If I wanted to order a book and wait a week for it to get here, Amazon is ready when I am, and the shipping is cheaper than the gas to and from Tallahassee. I thought, well, if Barnes and Noble doesn't have it, then maybe Books-A-Million will have it. Books-A-Million was on the way back anyway, so we stopped by on our way home. They gave me the same story. They can order the book for me, and I can come back to pick it up in a week. I could order the book used from Amazon for $3.65 plus shipping, and the shipping charges are cheaper than the three gallons of gas it takes to get to and from Tallahassee in our minivan.

I order online all the time, but sometimes, I want to walk into the store and see and touch an object before I buy it. The pictures just aren't the same. It's like in the fast food restaurants where they have pictures of their food on the wall menu, and you think, "Yummy, that looks good," so you order that food, and it comes out in real life form of a shriveled looking hamburger with some greasy fries. Pictures just aren't always the same. Comp USA and Best Buy are good stores to peruse, but even they will sometimes tell you, "Oh, we have that on display only, you have to order that online." So, I have to spend $9 in gas and the hour and a half it takes to get to Tallahassee and back just to look at what I might want to buy. Then, I have to order it online and pay shipping charges as well. Whatever happened to walking into the store, buying something for a good deal, and walking out being able to use it.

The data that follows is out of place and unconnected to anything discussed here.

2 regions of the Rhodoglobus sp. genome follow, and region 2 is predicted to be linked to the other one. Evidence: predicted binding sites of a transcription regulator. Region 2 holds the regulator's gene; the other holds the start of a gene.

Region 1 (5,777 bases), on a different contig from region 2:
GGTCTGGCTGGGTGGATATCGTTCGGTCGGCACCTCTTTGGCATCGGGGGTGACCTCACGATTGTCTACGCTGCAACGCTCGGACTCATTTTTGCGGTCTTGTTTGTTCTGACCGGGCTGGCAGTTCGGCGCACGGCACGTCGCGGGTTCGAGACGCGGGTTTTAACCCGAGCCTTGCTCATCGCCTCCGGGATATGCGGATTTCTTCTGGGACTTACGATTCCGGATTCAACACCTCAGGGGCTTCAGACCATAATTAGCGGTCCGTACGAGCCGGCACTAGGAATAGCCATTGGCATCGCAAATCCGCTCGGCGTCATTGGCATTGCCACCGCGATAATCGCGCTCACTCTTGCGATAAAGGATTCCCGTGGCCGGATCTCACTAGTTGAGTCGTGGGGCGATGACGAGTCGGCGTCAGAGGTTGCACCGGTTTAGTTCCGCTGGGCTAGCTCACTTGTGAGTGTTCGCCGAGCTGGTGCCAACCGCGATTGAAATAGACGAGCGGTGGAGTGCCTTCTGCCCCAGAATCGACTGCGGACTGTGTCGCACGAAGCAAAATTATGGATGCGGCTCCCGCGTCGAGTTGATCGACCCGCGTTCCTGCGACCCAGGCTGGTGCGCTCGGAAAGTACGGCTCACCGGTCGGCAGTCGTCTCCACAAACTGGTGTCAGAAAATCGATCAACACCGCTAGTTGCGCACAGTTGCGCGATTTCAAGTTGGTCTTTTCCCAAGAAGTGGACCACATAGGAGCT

Normally, I probably wouldn't even know that the brick and mortar stores didn't carry my books because I would have ordered from Amazon anyway. When I don't care how long the book takes to get here, that's how I do it. In the end, I ordered an ebook and I'm going to attempt to read it on my computer. Wish me luck, and I'll write a review to tell you all how it was.

Thursday, February 14, 2008

My Favorite

Happy Valentines Day! Thanks to Rob, I thought about the option of changing the look of my blog. I like this much better than the last one. Thanks for helping me learn how to do it, Rob!

I decided that since it was my contest, I should still post what would be my entry if it were anyone else's contest.

I have many favorites in life, but I'm going to write about my favorite person. My husband is my very best friend. I love him. He's kind, thoughtful, fun to be around, and he's really smart. When we started chatting, we talked about some of my favorite things. He started telling me about an interesting book he'd just finished. I went to the library and picked it up to read it. I couldn't put it down, and the last page ended before the next day. The next night, we discussed the book in detail, and through that discussion, we were able to learn how much more we had in common.

My wonderful husband has helped me through some of my toughest times. Anytime I can't help but cry, he holds me. When I had my miscarriage, he held my hand through it and always worked to help me know that it wasn't my fault. Even though I'm not a very good housekeeper, I don't have to worry about him coming home and asking what I did all day. He knows that I'm keeping his children happy and that's more important than our home. I love my husband, and he truly is my best, favorite friend.

I chose this picture because his love is evident, and one of his best qualities is that he is a wonderful daddy.

Wednesday, February 13, 2008

Hump Day Hmm, February 13 2008

I am rapidly becoming a blogging addict, and the Hump Day Hmm over at has become a major factor in that.